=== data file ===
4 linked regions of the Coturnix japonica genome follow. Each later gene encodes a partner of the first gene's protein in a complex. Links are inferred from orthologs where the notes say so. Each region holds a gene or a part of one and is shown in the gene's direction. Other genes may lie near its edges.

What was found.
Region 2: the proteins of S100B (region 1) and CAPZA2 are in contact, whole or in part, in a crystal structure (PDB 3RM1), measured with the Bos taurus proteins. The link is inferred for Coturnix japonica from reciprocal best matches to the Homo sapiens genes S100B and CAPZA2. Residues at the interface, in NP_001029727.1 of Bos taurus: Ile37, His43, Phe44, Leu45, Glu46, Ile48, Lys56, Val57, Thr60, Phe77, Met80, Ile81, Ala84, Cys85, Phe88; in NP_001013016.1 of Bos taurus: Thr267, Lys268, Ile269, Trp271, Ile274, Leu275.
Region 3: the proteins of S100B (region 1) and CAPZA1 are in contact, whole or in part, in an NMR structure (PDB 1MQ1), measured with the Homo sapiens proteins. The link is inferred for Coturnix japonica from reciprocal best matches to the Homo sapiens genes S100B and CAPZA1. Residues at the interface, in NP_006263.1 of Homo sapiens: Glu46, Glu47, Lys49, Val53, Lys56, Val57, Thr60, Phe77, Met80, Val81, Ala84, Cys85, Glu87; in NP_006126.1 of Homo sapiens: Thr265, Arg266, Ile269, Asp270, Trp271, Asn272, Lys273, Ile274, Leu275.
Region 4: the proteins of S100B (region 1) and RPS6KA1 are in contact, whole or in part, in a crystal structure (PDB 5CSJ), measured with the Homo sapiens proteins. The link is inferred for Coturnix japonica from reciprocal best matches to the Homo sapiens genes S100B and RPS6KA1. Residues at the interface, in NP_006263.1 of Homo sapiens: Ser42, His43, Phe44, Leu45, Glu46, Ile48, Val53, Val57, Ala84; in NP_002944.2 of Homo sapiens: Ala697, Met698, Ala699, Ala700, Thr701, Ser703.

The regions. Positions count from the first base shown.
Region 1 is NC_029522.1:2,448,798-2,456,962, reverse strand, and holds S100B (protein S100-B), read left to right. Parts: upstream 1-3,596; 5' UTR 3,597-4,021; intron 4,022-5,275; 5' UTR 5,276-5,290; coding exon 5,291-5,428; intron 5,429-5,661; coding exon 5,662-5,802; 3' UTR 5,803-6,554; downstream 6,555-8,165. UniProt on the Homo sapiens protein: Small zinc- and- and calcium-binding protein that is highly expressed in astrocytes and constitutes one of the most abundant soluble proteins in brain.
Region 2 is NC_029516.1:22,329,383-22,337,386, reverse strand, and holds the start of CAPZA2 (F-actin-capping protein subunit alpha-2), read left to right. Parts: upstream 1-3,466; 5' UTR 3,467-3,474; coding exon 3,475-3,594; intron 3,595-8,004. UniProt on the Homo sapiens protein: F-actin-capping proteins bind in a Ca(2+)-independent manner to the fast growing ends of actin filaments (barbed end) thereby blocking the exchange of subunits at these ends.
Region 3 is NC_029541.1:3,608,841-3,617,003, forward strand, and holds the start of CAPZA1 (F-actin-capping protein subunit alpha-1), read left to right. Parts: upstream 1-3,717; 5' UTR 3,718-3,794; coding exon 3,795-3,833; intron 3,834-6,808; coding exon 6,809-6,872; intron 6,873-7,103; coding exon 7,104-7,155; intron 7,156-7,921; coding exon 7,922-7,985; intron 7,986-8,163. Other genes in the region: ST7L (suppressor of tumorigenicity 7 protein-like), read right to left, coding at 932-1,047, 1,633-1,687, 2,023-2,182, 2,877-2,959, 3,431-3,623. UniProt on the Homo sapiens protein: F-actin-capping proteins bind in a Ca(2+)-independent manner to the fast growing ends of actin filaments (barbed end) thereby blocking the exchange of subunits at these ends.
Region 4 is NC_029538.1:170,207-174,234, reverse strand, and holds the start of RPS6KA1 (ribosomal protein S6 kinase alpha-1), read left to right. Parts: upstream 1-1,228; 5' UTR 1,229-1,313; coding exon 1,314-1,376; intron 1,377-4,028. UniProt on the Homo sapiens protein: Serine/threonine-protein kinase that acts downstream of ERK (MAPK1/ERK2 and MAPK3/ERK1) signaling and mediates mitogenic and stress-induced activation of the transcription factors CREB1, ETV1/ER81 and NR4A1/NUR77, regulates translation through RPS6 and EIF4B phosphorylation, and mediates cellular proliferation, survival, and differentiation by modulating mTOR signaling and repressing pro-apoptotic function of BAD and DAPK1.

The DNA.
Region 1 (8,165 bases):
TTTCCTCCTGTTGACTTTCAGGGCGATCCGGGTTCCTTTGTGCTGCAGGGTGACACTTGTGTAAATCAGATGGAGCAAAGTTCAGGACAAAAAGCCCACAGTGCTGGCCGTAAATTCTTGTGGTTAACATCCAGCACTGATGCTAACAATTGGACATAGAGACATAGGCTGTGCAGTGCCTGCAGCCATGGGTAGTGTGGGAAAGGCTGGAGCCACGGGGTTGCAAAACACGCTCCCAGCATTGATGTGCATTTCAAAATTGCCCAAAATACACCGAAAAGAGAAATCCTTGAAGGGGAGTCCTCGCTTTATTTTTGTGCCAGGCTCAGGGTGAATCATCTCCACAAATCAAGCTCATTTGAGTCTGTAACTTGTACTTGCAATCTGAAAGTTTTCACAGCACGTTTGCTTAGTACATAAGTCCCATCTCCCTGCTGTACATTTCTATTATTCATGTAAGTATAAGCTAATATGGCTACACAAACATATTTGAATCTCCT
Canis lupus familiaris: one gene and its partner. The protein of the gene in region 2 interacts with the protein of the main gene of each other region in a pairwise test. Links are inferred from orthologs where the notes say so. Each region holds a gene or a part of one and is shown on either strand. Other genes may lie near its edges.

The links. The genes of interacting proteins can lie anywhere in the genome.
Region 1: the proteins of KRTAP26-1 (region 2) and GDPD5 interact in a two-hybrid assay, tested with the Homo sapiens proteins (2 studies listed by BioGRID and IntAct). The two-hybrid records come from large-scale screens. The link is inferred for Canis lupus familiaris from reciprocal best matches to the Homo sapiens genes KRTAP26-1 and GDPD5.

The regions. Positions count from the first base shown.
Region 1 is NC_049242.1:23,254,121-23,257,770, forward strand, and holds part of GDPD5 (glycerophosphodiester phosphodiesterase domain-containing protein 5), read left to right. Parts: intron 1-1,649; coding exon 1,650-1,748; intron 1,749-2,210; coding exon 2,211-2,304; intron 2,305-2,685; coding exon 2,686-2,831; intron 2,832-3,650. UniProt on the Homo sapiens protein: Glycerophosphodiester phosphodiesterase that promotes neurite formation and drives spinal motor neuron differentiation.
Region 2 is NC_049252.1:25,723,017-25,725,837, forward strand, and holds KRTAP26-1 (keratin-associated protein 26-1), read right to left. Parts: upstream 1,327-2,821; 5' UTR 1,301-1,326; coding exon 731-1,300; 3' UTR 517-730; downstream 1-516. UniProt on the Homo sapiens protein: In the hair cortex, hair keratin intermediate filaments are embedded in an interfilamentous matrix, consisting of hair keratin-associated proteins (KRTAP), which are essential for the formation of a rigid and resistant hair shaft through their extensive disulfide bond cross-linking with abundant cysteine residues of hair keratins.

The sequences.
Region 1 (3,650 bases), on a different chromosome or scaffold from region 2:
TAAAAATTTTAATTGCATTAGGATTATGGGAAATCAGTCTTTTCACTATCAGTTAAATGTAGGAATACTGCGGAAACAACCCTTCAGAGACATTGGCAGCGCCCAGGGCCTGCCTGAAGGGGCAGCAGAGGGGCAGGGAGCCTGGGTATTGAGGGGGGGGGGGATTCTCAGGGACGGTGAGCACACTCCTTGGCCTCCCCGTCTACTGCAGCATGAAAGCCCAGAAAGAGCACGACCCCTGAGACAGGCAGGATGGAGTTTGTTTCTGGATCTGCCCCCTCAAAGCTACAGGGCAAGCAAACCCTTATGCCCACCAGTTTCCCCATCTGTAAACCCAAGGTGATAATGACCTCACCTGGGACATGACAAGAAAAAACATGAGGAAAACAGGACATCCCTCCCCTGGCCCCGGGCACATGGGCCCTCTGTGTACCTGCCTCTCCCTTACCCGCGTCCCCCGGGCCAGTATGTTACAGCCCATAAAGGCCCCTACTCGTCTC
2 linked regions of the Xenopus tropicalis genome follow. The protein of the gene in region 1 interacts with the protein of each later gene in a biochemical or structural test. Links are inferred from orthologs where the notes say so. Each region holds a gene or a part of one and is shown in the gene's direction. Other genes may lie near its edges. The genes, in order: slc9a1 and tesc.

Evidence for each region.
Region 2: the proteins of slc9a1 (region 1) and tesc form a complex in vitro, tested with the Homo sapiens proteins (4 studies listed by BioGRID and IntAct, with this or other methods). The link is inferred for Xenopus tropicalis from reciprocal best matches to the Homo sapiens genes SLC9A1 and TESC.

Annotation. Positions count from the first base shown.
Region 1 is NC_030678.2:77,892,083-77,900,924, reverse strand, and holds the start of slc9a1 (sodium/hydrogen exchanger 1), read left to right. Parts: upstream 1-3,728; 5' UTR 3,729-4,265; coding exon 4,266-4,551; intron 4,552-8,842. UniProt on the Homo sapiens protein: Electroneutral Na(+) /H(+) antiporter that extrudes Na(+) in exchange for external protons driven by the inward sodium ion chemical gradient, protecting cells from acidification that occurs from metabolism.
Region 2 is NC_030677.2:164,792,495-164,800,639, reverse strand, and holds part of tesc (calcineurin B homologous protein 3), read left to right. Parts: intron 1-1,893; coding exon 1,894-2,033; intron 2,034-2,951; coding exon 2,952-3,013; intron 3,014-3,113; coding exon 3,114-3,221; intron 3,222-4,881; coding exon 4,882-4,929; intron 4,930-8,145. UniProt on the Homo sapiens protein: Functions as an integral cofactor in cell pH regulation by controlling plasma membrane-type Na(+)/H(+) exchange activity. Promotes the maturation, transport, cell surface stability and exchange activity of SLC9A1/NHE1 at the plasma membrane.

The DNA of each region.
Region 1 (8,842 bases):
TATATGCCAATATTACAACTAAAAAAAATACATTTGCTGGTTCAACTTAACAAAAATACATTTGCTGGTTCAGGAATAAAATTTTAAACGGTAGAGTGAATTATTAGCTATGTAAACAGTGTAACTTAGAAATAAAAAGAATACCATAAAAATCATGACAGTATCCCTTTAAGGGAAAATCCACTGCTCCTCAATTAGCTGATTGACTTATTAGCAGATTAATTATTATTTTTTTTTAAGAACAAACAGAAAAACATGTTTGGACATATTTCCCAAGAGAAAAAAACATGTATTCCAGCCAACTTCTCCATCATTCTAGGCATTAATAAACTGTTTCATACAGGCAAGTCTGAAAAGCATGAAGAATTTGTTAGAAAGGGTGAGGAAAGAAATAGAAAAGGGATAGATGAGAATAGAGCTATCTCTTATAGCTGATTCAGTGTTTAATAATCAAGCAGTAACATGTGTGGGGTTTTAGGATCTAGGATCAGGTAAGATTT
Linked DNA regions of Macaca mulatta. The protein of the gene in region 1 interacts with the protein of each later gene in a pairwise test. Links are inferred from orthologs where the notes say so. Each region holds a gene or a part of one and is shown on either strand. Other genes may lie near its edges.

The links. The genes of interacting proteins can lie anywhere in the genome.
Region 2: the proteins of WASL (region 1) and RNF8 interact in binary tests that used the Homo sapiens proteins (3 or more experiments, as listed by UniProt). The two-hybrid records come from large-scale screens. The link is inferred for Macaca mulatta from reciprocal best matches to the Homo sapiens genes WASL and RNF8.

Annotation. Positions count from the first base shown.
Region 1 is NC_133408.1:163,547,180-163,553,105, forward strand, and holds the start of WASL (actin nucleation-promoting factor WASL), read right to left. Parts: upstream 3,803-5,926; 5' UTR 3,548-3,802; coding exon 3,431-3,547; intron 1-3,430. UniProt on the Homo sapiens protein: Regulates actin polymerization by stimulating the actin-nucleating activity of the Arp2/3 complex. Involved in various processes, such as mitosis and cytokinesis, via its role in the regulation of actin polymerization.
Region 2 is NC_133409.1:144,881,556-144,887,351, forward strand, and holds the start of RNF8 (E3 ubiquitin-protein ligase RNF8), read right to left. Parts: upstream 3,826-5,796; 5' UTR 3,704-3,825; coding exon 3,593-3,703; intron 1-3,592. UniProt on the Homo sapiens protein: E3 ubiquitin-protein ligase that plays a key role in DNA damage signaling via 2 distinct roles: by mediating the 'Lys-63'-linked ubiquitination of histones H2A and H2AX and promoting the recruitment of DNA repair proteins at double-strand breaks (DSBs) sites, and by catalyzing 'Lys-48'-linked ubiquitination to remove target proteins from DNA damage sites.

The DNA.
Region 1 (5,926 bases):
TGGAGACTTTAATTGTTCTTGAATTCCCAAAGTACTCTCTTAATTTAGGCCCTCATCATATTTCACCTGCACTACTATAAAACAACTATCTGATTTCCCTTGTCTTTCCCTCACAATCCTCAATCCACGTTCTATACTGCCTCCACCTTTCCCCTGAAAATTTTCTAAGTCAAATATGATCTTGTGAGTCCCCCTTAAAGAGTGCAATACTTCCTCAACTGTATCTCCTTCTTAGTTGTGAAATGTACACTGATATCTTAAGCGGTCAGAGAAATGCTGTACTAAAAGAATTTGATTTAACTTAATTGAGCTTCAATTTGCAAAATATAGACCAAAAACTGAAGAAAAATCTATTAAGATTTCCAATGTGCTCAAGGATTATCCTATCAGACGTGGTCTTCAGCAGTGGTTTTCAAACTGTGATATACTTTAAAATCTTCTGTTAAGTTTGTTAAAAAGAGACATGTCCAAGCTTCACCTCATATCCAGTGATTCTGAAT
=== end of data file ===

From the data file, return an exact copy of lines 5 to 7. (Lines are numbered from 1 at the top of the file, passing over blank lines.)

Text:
Region 4: the proteins of S100B (region 1) and RPS6KA1 are in contact, whole or in part, in a crystal structure (PDB 5CSJ), measured with the Homo sapiens proteins. The link is inferred for Coturnix japonica from reciprocal best matches to the Homo sapiens genes S100B and RPS6KA1. Residues at the interface, in NP_006263.1 of Homo sapiens: Ser42, His43, Phe44, Leu45, Glu46, Ile48, Val53, Val57, Ala84; in NP_002944.2 of Homo sapiens: Ala697, Met698, Ala699, Ala700, Thr701, Ser703.

The regions. Positions count from the first base shown.
Region 1 is NC_029522.1:2,448,798-2,456,962, reverse strand, and holds S100B (protein S100-B), read left to right. Parts: upstream 1-3,596; 5' UTR 3,597-4,021; intron 4,022-5,275; 5' UTR 5,276-5,290; coding exon 5,291-5,428; intron 5,429-5,661; coding exon 5,662-5,802; 3' UTR 5,803-6,554; downstream 6,555-8,165. UniProt on the Homo sapiens protein: Small zinc- and- and calcium-binding protein that is highly expressed in astrocytes and constitutes one of the most abundant soluble proteins in brain.